|[Date Prev][Date Next][Thread Prev][Thread Next][Date Index][Thread Index]|
Michael, Liked your post on matters archival. Here's my two bits on your questions. Use 6500 as the color temp for now, and keep in mind that many color imaging pros use 5000 calibrated monitors and 5000K viewing light to judge the prints in. That will seem like an incredibly warm screen image to you after looking at a 9300 screen, but many feel it provides a more accurate representation of a reflective page. And the eye does adjust to it quickly. Trying to get good printed results in a room with bright non-daylight balanced florescents may be tough. You may want to do most of your imaging work in an environment where the ambient light can be dimmed a bit. Use the default phosphers. With Win 95 you're probably better off (for now anyway) using the sRGB setting for your monitor. It's the industry standard default setting for non-color managed PC's, and you're likely to get a better screen to print match this way. But there are color (working) spaces that are capable of considerably better results (wider color gamut) in a fully color managed system, Adobe RGB 1998, for example. This list is an excellent resource for many reasons. You'll find links and references here over a few months reading that will lead you to the materials that will help you master a fairly complex process. I suggest Blatner and Frazier's Real World Photoshop 5 as the best overall tutorial between two covers. And if you find you want to move into desktop printing on a serious level, consider upgrading the imaging workstation computer to a Win 2000 box (when they become available), or a Mac. I use a Dell PIII 500 with 512 megs ram, 22 gig HD, built in CD burner, and 19" Triniton Dell monitor which I plunked down $3300 for about 6 months ago, this after fooling around with a laptop with Win 95 and an Epson 600 for about a year. Macs have a more mature color management system, but windows boxes can be made to work, and Win 2000 is by all reports better than 98. You may run into frustrating limits with 95, particulary if you want real color management in your system. Whoops! You did say you wanted to get into this slowly! Good results can be had fairly easily, it's that last 20% that gets complicated... Have fun, and good luck! Dave At 09:23 AM 12/30/99 -0500, you wrote: >OK, I'm trying to approach this color management thing slowly. Lots of >messages I've saved, but it's still confusing, so I thought I'd ask slow and >simple questions.<g> For the record, it's a PC with Win95 and I have Pshop >5.02. > >First item is monitor calibration. I've used Adobe Gamma, but a couple of >items I'm unclear about. Both my monitors (at home and at work) permit you >to set the color temp at 9300K, 5000K, 6500K (on the one at work) and "user >selectable." One monitor manual says they come at 9300 because that's the >best color for use in offices with fluorescent lights (which I have at work >but not at home). Any suggestions on the best choice? I used the default for >a long time, but when I switched to the "daylight" color, the screen looks >warm to me. Should I set the monitor to the temp of the available print >viewing light? > >One other item in the Adobe Gamma setup asks for "phosphors." Nowhere in my >monitor manuals does it tell me this. Gamma wants to default to P22EBU >phosphors. Does this really matter? > >Finally, should I use the color management wizard in Pshop to set my monitor >to sRGB? > >Thanks. > >-- >Michael Keller >Old + New Media - Turn off HTML mail features. Keep quoted material short. Use accurate subject lines. http://www.leben.com/lists for list instructions.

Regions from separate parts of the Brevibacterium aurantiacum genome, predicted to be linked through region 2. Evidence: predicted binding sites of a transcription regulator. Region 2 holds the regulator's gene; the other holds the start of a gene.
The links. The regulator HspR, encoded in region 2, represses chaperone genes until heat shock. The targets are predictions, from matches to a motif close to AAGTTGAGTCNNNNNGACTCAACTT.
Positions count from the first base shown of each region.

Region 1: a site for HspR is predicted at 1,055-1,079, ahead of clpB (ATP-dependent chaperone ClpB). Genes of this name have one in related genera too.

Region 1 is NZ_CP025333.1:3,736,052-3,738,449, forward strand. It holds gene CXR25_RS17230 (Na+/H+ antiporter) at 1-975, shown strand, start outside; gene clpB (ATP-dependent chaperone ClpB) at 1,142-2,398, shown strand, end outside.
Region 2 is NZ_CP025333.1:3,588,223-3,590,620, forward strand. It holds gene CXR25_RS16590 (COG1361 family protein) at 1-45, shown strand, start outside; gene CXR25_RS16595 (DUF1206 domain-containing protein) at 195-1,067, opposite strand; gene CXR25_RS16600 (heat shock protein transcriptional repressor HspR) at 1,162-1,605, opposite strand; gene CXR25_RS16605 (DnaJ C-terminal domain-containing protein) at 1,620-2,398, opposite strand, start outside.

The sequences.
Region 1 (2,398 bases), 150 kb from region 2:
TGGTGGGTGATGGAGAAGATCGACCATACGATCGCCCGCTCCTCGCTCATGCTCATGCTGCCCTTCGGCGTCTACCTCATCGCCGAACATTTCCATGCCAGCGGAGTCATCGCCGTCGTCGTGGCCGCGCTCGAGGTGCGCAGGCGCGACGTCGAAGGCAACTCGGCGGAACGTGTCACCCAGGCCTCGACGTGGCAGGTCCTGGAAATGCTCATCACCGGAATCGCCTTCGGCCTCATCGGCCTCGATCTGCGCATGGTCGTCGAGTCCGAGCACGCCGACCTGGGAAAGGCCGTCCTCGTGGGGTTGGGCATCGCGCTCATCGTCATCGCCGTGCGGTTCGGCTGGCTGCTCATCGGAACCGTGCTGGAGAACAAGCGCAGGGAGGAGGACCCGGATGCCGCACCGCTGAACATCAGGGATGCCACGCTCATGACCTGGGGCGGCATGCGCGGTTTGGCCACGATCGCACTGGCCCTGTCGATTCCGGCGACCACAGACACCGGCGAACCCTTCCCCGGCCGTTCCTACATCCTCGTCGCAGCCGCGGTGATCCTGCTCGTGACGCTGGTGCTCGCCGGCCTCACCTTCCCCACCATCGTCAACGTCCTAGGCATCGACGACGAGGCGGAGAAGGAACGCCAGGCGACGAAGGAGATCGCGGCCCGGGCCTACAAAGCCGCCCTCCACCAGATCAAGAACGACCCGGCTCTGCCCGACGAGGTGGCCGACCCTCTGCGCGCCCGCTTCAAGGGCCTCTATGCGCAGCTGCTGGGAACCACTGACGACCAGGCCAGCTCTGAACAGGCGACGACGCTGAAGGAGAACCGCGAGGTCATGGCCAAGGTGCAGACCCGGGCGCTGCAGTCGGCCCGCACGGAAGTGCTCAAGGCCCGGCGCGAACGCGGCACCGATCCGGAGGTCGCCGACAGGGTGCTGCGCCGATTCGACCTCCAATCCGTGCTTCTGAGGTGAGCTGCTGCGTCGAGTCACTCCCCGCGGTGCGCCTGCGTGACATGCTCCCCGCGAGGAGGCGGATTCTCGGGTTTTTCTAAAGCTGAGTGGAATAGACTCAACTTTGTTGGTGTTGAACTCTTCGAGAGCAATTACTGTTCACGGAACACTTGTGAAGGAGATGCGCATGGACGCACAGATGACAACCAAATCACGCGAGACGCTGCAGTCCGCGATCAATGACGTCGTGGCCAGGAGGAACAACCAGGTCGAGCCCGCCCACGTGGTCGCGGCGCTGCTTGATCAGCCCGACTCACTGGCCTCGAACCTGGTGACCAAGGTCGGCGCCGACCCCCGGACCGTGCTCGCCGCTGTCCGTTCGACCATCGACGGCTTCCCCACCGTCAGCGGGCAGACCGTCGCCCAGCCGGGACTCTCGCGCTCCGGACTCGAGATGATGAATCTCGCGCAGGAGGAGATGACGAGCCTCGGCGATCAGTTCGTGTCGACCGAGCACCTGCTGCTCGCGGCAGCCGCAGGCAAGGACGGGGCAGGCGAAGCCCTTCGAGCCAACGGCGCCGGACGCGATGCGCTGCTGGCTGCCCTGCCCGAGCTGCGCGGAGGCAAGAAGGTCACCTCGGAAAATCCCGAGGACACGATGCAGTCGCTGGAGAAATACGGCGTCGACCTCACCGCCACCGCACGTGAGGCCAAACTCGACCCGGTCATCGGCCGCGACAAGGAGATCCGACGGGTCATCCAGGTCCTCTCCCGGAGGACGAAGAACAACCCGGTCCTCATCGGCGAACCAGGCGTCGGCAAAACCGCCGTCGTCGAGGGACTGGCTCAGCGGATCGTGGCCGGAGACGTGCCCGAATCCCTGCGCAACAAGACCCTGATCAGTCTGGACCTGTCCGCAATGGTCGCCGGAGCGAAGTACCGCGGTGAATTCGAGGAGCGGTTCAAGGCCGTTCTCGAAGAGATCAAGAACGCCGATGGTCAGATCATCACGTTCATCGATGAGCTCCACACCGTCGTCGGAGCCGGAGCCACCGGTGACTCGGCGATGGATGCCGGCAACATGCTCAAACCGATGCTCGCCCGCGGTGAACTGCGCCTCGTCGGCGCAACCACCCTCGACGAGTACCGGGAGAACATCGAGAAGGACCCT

[Photo] [Yosemite News] [Yosemite Photos] [Scanner] [Gimp] [Gimp] Users